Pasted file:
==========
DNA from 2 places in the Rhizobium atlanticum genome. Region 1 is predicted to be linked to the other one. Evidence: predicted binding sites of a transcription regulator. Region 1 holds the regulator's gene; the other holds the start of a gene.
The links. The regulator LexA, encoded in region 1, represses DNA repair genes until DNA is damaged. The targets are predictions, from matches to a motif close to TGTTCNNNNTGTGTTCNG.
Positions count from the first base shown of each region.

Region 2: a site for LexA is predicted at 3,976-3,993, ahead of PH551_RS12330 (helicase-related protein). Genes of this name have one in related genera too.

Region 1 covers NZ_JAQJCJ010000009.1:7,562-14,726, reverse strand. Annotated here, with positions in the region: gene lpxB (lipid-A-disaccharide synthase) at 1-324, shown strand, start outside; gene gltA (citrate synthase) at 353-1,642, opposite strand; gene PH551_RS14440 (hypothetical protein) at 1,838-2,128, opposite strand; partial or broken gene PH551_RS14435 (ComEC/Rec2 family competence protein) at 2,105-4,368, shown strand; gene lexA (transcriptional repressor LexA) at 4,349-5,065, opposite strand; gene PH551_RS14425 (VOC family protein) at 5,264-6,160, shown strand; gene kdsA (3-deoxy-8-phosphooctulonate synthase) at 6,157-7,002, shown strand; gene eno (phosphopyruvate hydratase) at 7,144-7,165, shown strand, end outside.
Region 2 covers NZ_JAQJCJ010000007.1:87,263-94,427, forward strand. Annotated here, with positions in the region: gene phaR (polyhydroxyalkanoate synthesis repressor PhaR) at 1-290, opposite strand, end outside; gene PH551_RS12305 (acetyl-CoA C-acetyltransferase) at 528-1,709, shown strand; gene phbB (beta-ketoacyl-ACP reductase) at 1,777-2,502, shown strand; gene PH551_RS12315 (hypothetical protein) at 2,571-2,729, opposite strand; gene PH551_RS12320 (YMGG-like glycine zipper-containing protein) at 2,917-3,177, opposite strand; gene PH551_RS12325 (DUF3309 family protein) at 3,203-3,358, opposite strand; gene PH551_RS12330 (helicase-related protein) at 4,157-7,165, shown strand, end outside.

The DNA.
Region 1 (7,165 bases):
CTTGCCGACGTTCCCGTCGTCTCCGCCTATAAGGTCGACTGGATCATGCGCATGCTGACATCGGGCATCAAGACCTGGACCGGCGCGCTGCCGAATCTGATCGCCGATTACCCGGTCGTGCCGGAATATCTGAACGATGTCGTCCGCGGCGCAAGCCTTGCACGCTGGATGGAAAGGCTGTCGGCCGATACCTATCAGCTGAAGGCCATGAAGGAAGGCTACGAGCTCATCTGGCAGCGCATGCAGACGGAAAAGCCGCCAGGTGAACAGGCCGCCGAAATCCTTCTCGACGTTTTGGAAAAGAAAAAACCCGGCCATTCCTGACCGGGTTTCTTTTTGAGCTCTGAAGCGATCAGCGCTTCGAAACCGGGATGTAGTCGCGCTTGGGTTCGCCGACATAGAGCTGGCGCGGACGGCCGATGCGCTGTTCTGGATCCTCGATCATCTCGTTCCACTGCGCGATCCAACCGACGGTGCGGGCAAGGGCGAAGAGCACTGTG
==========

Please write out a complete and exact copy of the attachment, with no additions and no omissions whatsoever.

DNA from 2 places in the Rhizobium atlanticum genome. Region 1 is predicted to be linked to the other one. Evidence: predicted binding sites of a transcription regulator. Region 1 holds the regulator's gene; the other holds the start of a gene.
The links. The regulator LexA, encoded in region 1, represses DNA repair genes until DNA is damaged. The targets are predictions, from matches to a motif close to TGTTCNNNNTGTGTTCNG.
Positions count from the first base shown of each region.

Region 2: a site for LexA is predicted at 3,976-3,993, ahead of PH551_RS12330 (helicase-related protein). Genes of this name have one in related genera too.

Region 1 covers NZ_JAQJCJ010000009.1:7,562-14,726, reverse strand. Annotated here, with positions in the region: gene lpxB (lipid-A-disaccharide synthase) at 1-324, shown strand, start outside; gene gltA (citrate synthase) at 353-1,642, opposite strand; gene PH551_RS14440 (hypothetical protein) at 1,838-2,128, opposite strand; partial or broken gene PH551_RS14435 (ComEC/Rec2 family competence protein) at 2,105-4,368, shown strand; gene lexA (transcriptional repressor LexA) at 4,349-5,065, opposite strand; gene PH551_RS14425 (VOC family protein) at 5,264-6,160, shown strand; gene kdsA (3-deoxy-8-phosphooctulonate synthase) at 6,157-7,002, shown strand; gene eno (phosphopyruvate hydratase) at 7,144-7,165, shown strand, end outside.
Region 2 covers NZ_JAQJCJ010000007.1:87,263-94,427, forward strand. Annotated here, with positions in the region: gene phaR (polyhydroxyalkanoate synthesis repressor PhaR) at 1-290, opposite strand, end outside; gene PH551_RS12305 (acetyl-CoA C-acetyltransferase) at 528-1,709, shown strand; gene phbB (beta-ketoacyl-ACP reductase) at 1,777-2,502, shown strand; gene PH551_RS12315 (hypothetical protein) at 2,571-2,729, opposite strand; gene PH551_RS12320 (YMGG-like glycine zipper-containing protein) at 2,917-3,177, opposite strand; gene PH551_RS12325 (DUF3309 family protein) at 3,203-3,358, opposite strand; gene PH551_RS12330 (helicase-related protein) at 4,157-7,165, shown strand, end outside.

The DNA.
Region 1 (7,165 bases):
CTTGCCGACGTTCCCGTCGTCTCCGCCTATAAGGTCGACTGGATCATGCGCATGCTGACATCGGGCATCAAGACCTGGACCGGCGCGCTGCCGAATCTGATCGCCGATTACCCGGTCGTGCCGGAATATCTGAACGATGTCGTCCGCGGCGCAAGCCTTGCACGCTGGATGGAAAGGCTGTCGGCCGATACCTATCAGCTGAAGGCCATGAAGGAAGGCTACGAGCTCATCTGGCAGCGCATGCAGACGGAAAAGCCGCCAGGTGAACAGGCCGCCGAAATCCTTCTCGACGTTTTGGAAAAGAAAAAACCCGGCCATTCCTGACCGGGTTTCTTTTTGAGCTCTGAAGCGATCAGCGCTTCGAAACCGGGATGTAGTCGCGCTTGGGTTCGCCGACATAGAGCTGGCGCGGACGGCCGATGCGCTGTTCTGGATCCTCGATCATCTCGTTCCACTGCGCGATCCAACCGACGGTGCGGGCAAGGGCGAAGAGCACTGTG